By Chris Williams on March 3, 2017.

We just saw what I believe is a termite swarm – but it was INSIDE our house! It didn’t last very long and now all that’s left are some wings. Isn’t it too early in the year for termites to be swarming, or is this part of global warming? What should we do now? Y. N., Roslindale, MA

It might be a bit too early for an outdoor termite swarm of subterranean termites in our region. Outside swarming is tied to temperature and humidity and most often occurs after a warm spring rain. But, when termites are nesting in a protected place in or under a home, the extra heat can affect normal activity so swarming is much less predictable and can occur earlier (see When Do Termites Swarm?).


The first thing you should do is call a pest control professional for an identification of the pests (save a few specimens if you can) and an inspection of your home. The flying insects that you saw could be ants, but the fact that you are seeing shed wings is more indicative of termite swarmers.

That’s the bad news. The even worse news is that termites don’t usually swarm for the first time until the colony is 3 to 5 years old which could mean that they have been working on the wood in your house for some time. The size of the swarm is not necessarily an indication of the size of the colony, either. It’s possible that there will be additional swarms on other days or that part of the swarmers exited to the outside and weren’t seen. Indoor swarmers emerge from any tiny opening they find or from mud swarming tubes which are often hidden inside walls.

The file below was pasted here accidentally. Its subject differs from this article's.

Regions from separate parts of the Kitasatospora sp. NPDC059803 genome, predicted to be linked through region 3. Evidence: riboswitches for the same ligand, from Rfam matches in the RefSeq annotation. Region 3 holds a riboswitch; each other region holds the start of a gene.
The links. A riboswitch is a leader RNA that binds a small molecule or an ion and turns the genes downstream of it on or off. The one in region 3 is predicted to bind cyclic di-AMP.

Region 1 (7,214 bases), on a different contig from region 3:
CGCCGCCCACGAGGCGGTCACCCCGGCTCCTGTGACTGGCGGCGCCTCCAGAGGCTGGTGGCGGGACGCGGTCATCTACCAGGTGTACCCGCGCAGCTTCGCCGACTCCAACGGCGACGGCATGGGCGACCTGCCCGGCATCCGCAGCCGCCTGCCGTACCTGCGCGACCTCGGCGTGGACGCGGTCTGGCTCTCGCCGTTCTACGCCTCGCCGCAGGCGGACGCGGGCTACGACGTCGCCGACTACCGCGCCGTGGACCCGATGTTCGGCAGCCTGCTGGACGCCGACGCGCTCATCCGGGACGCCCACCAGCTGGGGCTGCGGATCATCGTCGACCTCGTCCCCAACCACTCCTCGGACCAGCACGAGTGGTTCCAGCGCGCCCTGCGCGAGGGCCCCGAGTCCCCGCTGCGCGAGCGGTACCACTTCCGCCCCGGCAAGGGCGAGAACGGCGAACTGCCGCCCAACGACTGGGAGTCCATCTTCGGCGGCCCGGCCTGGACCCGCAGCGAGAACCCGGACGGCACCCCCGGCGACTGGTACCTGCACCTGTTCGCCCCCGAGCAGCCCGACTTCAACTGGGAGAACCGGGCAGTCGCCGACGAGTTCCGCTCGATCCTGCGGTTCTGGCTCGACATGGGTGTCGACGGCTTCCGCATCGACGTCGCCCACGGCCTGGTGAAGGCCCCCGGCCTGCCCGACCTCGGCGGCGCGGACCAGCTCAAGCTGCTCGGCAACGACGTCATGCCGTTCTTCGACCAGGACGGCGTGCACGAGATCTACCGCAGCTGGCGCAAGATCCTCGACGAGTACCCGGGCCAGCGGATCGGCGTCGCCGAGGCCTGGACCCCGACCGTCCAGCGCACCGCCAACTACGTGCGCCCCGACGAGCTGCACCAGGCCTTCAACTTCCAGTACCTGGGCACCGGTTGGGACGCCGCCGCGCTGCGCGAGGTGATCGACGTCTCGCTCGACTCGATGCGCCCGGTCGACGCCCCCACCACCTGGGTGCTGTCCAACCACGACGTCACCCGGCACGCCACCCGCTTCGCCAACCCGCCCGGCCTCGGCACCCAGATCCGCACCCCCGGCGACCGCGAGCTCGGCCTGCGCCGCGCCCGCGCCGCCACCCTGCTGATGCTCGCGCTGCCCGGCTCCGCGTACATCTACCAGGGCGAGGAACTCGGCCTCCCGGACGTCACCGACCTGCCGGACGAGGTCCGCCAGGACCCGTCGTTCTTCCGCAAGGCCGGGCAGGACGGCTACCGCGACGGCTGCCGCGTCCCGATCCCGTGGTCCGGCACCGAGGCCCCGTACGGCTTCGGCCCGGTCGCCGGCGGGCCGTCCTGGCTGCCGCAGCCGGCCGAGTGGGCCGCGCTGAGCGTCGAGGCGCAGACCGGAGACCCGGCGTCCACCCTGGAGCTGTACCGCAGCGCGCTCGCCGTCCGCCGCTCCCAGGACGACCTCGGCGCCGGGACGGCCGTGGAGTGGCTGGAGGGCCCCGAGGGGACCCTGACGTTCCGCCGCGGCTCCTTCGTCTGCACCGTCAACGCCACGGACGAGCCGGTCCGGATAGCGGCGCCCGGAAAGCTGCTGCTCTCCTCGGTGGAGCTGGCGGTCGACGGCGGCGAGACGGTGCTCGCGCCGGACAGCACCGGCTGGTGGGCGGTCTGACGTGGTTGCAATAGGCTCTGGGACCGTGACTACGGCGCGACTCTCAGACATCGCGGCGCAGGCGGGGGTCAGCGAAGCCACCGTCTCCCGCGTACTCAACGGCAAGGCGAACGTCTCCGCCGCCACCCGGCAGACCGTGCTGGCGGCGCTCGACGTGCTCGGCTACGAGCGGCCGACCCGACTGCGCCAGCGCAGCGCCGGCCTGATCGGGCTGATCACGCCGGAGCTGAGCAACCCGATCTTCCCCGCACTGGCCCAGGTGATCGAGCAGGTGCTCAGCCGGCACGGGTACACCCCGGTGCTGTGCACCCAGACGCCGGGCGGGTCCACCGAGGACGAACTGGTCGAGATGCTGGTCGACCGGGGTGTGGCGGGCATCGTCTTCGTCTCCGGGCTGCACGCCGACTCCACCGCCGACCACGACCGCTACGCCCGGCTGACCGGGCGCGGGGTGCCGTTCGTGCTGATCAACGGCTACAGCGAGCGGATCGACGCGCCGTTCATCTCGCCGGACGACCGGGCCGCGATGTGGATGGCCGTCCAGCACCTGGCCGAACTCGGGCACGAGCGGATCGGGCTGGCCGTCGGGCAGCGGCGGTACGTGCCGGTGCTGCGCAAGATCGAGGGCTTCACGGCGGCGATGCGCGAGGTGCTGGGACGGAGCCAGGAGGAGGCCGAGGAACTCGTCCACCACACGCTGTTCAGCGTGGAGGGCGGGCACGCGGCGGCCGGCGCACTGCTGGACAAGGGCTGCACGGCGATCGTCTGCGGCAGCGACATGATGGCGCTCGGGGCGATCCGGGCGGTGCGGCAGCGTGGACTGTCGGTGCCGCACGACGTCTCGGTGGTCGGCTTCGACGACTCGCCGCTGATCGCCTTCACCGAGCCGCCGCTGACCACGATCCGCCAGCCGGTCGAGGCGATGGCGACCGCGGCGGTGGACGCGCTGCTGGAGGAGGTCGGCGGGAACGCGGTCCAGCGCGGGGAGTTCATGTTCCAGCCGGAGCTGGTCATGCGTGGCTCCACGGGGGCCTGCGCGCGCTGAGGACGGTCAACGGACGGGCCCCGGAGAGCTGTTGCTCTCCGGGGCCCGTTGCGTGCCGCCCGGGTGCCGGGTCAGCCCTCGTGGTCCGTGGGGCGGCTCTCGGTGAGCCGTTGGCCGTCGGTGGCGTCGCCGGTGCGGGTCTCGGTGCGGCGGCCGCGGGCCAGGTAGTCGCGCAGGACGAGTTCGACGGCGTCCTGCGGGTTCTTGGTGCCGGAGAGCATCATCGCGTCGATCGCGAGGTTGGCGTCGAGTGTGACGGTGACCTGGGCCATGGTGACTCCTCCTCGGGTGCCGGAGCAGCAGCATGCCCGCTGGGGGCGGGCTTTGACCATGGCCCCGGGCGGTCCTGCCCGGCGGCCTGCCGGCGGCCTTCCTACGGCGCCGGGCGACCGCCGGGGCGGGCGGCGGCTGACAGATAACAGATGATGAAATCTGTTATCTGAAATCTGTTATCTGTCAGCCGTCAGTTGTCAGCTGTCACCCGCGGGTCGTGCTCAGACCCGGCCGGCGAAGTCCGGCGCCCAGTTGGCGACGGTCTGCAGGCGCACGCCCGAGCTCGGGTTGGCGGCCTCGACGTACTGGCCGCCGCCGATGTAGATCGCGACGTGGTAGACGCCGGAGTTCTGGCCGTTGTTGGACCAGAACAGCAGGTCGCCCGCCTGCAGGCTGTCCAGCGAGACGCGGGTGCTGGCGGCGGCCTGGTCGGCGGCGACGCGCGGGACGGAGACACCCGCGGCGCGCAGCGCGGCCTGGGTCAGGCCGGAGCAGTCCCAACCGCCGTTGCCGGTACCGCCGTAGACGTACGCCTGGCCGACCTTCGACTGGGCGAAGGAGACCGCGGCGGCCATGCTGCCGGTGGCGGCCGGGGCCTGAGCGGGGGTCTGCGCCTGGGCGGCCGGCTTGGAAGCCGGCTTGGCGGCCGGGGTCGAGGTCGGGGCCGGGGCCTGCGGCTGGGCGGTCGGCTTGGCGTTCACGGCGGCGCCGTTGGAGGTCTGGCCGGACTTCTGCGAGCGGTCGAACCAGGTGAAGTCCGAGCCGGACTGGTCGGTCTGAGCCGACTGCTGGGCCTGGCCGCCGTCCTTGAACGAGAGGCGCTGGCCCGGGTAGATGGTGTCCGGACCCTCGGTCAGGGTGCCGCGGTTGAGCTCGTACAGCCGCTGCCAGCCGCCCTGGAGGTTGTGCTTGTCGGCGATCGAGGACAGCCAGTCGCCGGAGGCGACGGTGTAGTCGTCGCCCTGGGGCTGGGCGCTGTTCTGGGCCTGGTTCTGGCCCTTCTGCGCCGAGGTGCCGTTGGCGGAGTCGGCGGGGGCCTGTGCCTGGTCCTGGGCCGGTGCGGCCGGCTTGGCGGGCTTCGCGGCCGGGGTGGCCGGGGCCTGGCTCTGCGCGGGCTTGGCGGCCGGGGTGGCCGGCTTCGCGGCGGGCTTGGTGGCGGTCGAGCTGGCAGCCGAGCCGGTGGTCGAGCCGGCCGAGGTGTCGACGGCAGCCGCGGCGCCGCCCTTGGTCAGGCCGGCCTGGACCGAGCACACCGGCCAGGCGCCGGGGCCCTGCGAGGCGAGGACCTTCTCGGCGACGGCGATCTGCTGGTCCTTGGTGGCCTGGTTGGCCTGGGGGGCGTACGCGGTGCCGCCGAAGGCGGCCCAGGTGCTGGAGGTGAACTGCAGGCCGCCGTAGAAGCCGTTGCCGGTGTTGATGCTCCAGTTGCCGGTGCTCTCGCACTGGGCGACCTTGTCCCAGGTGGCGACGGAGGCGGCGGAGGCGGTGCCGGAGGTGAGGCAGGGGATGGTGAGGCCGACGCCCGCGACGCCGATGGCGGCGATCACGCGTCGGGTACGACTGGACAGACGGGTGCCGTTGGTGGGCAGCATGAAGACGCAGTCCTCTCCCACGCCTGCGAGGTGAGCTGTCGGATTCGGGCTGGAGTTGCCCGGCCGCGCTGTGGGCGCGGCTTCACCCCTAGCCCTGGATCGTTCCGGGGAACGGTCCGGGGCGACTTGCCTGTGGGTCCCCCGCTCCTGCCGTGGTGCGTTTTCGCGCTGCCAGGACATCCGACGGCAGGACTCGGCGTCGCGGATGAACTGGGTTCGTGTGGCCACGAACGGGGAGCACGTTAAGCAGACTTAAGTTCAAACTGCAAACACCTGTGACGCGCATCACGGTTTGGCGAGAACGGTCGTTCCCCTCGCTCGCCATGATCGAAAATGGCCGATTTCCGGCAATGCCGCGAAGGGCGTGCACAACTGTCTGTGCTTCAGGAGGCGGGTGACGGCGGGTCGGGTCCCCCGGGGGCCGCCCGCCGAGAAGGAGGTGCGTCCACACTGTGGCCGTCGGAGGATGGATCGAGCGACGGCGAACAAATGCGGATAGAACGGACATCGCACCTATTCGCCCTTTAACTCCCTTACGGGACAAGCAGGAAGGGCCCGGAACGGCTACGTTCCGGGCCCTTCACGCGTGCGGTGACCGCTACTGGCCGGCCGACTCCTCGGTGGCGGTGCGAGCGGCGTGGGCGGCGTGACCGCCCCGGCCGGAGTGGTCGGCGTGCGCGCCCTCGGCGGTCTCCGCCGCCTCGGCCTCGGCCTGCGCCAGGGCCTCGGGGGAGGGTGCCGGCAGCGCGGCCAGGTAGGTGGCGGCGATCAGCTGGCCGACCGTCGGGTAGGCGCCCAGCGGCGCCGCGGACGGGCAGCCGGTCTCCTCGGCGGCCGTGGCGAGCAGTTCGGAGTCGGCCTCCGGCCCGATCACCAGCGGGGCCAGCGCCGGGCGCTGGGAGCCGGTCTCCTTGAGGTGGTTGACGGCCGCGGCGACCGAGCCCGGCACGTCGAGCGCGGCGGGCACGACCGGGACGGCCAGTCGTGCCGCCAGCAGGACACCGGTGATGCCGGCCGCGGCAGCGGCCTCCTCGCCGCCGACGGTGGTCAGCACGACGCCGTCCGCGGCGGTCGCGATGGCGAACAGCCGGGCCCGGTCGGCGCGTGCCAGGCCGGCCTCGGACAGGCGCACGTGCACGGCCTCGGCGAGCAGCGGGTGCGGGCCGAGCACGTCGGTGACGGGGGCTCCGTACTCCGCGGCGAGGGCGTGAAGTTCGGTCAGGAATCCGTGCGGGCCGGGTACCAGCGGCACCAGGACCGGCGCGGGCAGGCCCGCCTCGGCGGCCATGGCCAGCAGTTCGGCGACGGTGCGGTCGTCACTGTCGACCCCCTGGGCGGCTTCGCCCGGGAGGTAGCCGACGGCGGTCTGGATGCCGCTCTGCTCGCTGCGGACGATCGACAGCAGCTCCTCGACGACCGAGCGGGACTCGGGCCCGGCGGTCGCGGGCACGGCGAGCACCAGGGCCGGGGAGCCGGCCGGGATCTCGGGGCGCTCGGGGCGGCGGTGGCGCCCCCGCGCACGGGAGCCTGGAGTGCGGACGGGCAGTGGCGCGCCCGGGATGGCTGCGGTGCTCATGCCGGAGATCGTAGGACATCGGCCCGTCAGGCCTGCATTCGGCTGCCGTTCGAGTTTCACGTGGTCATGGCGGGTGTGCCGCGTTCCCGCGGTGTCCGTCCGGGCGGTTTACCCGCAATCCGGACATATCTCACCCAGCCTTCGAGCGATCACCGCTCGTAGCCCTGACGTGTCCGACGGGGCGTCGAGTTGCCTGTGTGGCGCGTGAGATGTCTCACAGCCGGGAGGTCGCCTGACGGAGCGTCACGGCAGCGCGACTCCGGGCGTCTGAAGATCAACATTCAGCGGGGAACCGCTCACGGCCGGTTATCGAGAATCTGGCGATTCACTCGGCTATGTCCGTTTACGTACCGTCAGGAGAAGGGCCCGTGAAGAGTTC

The fact that you saw the termite swarm is a good thing. While an outside termite swarm is not necessarily of concern, an indoor swarm is an alert that you have a problem. Termite swarms are a fleeting thing, often lasting only a matter of minutes, and easily missed (see Termite Swarmers Don’t Hang Around For Very Long). If you hadn’t seen this swarming event, you might have gone on for at least another year blissfully unaware that termites were feeding on your home.

Termites and their damage are usually well hidden, so in the absence of a swarm, the only way to determine whether termites are infesting your home is to have a thorough inspection by an expert. Call Colonial Pest. If you have termites, or if you have carpenter ants, our trained technicians will find the infested sites and wood damage. We can set up a treatment program that fits your situation and which may include indoor wood injection and outdoor in-ground termite bait monitors. Our job is to protect your home with the least amount of disruption for you and your family.

Photo Credit : Ronald Billings, U.S. Forest Service



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